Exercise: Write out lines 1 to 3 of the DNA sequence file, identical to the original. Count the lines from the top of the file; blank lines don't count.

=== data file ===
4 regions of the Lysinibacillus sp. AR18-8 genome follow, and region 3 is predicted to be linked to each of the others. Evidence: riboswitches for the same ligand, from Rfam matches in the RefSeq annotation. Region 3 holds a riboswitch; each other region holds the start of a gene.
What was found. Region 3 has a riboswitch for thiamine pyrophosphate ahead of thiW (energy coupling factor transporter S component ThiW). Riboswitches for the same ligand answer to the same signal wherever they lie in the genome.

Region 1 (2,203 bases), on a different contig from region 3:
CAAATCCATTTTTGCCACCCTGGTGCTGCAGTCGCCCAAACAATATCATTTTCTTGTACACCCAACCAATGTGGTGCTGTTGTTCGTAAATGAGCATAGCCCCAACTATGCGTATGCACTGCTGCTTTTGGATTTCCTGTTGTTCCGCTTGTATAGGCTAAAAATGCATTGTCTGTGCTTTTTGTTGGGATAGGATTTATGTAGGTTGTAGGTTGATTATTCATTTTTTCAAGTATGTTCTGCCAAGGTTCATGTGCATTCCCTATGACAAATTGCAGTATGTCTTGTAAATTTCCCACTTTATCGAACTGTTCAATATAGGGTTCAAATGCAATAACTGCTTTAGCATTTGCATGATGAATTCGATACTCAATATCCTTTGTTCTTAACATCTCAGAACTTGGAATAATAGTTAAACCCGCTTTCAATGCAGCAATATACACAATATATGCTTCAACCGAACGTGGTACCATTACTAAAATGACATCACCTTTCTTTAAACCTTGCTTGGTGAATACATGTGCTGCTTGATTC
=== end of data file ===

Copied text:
4 regions of the Lysinibacillus sp. AR18-8 genome follow, and region 3 is predicted to be linked to each of the others. Evidence: riboswitches for the same ligand, from Rfam matches in the RefSeq annotation. Region 3 holds a riboswitch; each other region holds the start of a gene.
What was found. Region 3 has a riboswitch for thiamine pyrophosphate ahead of thiW (energy coupling factor transporter S component ThiW). Riboswitches for the same ligand answer to the same signal wherever they lie in the genome.

Region 1 (2,203 bases), on a different contig from region 3: